Format: 10 minute papers
Organiser: Jim Leary
This session invites the audience to imagine the role of archaeology in the year AD2220; a future world in which we are the past. It asks you to project yourselves, not into the past as archaeologists are wont to do, but into the near future – a future still two centuries away; a future none of us will ever know, but one not so distant to be unimaginable. What will that future hold for archaeology? Where will science have taken us? Will technology have made excavation redundant? Will there even be a recognisable discipline of archaeology, or will it have fragmented into multiple disciplines? Will archaeology still be taught in universities (will there be universities?)? Will there be a development-led archaeology? Perhaps our future world has no place for archaeology, no interest in the past – the hive-mind focused only on the present or future; archaeology a forgotten word for a vanished discipline.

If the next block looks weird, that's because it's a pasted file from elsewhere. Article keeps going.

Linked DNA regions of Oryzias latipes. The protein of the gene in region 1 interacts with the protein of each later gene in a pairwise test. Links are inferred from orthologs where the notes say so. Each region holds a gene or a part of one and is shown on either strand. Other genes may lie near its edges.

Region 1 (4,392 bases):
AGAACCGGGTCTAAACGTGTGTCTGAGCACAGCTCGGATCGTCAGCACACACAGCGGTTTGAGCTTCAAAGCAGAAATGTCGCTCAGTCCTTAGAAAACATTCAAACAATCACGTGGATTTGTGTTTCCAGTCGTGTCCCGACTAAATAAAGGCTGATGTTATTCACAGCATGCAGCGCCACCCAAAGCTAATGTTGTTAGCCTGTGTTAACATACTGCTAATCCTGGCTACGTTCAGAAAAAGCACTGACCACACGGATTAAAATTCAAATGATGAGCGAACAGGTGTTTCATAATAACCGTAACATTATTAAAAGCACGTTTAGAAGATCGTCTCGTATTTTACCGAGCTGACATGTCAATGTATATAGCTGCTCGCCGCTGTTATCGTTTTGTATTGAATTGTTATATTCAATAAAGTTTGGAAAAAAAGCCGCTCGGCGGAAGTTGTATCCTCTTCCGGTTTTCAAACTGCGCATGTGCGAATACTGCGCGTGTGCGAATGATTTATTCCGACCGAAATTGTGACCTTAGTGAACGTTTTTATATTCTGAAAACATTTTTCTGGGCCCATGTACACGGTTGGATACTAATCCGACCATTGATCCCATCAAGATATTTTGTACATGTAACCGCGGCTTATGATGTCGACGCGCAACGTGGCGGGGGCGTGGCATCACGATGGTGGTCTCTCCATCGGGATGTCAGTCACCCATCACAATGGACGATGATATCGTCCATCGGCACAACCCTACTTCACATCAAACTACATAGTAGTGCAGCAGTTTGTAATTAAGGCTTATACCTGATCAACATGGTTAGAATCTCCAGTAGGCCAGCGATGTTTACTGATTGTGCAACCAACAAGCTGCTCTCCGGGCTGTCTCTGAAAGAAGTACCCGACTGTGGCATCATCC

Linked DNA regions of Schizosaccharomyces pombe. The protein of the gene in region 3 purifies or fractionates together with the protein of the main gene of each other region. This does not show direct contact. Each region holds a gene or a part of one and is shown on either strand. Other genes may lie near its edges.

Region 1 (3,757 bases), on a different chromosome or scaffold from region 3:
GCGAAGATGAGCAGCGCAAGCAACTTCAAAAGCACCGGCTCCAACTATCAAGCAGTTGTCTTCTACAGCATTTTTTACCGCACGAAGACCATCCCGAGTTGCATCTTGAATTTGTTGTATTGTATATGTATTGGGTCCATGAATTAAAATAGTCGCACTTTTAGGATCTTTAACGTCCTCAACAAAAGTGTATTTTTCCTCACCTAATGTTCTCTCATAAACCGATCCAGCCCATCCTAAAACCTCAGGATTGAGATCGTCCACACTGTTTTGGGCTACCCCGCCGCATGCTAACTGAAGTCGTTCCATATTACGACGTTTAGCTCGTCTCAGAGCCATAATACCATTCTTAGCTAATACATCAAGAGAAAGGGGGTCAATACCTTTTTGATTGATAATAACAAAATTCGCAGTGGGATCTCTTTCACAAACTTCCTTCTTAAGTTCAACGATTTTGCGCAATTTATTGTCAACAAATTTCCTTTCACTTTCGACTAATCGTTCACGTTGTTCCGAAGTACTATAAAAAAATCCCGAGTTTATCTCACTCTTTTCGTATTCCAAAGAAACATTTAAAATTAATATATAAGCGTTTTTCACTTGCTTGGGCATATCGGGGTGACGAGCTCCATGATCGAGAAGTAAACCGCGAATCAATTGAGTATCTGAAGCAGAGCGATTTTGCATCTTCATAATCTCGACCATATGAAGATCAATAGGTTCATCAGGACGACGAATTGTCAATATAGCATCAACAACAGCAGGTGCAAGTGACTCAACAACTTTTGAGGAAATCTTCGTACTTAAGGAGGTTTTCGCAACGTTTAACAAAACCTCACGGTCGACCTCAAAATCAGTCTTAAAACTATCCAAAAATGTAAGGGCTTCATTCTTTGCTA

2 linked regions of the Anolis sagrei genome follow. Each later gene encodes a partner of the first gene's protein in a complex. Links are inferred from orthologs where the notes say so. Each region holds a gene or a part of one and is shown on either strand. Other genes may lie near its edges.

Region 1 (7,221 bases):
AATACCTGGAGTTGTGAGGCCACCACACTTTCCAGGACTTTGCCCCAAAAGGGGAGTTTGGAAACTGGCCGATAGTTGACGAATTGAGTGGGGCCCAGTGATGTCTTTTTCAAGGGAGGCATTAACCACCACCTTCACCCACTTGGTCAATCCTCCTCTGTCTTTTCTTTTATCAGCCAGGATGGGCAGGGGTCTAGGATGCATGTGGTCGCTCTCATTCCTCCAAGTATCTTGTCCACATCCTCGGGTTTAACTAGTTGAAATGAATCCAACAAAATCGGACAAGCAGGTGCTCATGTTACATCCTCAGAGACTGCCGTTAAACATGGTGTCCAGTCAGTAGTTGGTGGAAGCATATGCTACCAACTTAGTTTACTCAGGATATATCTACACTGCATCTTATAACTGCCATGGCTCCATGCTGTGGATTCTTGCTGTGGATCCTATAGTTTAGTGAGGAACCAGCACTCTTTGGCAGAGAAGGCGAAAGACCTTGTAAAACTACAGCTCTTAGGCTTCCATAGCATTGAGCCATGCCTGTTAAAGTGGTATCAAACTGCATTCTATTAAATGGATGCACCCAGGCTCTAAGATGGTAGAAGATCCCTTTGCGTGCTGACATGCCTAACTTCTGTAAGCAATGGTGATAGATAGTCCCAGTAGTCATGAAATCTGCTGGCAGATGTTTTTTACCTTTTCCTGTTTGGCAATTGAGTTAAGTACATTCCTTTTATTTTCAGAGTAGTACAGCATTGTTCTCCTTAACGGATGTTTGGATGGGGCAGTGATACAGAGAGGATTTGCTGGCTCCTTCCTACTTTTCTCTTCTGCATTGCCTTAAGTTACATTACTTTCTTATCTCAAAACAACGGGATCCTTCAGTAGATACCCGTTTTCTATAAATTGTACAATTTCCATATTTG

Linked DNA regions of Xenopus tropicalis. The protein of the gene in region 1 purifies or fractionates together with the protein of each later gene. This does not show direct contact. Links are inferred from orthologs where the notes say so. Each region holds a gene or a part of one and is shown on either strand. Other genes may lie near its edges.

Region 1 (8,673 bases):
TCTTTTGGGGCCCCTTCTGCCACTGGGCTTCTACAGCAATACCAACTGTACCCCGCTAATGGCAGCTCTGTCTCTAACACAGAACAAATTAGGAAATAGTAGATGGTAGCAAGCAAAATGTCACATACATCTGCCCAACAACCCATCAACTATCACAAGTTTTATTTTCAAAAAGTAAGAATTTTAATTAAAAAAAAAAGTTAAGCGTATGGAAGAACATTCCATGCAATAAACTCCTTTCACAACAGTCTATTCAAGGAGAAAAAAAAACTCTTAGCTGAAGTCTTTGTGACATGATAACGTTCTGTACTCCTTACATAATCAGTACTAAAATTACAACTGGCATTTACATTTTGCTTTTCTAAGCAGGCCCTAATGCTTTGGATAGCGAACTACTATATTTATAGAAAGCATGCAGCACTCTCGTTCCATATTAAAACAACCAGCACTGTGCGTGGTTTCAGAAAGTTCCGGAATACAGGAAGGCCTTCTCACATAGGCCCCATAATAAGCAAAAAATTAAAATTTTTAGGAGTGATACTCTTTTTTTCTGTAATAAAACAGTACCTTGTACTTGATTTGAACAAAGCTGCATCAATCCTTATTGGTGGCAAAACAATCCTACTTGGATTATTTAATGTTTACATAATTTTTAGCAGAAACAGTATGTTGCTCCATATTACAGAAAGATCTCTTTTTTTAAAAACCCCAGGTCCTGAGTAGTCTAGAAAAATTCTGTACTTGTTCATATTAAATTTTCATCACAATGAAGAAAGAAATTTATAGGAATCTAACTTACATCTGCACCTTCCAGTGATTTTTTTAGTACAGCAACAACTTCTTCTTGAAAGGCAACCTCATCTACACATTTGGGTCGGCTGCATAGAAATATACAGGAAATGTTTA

Tales of utopian futures, of flying site vans, sentient trowels and autonomous digging devices are sought. As are stories of dystopic futures and Ballardian nightmares, extreme visions of population- and climate-wrecked worlds where the past is of no value or consequence. Also invited are accounts that sit somewhere in the middle – worlds, perhaps, in which people have learnt to adapt to their changing environments through the lens of archaeology – societies that have, for example, re-learnt to hunt and gather and tread lightly on the world. Papers should be original and inventive, and between 8 and 10 minutes in length.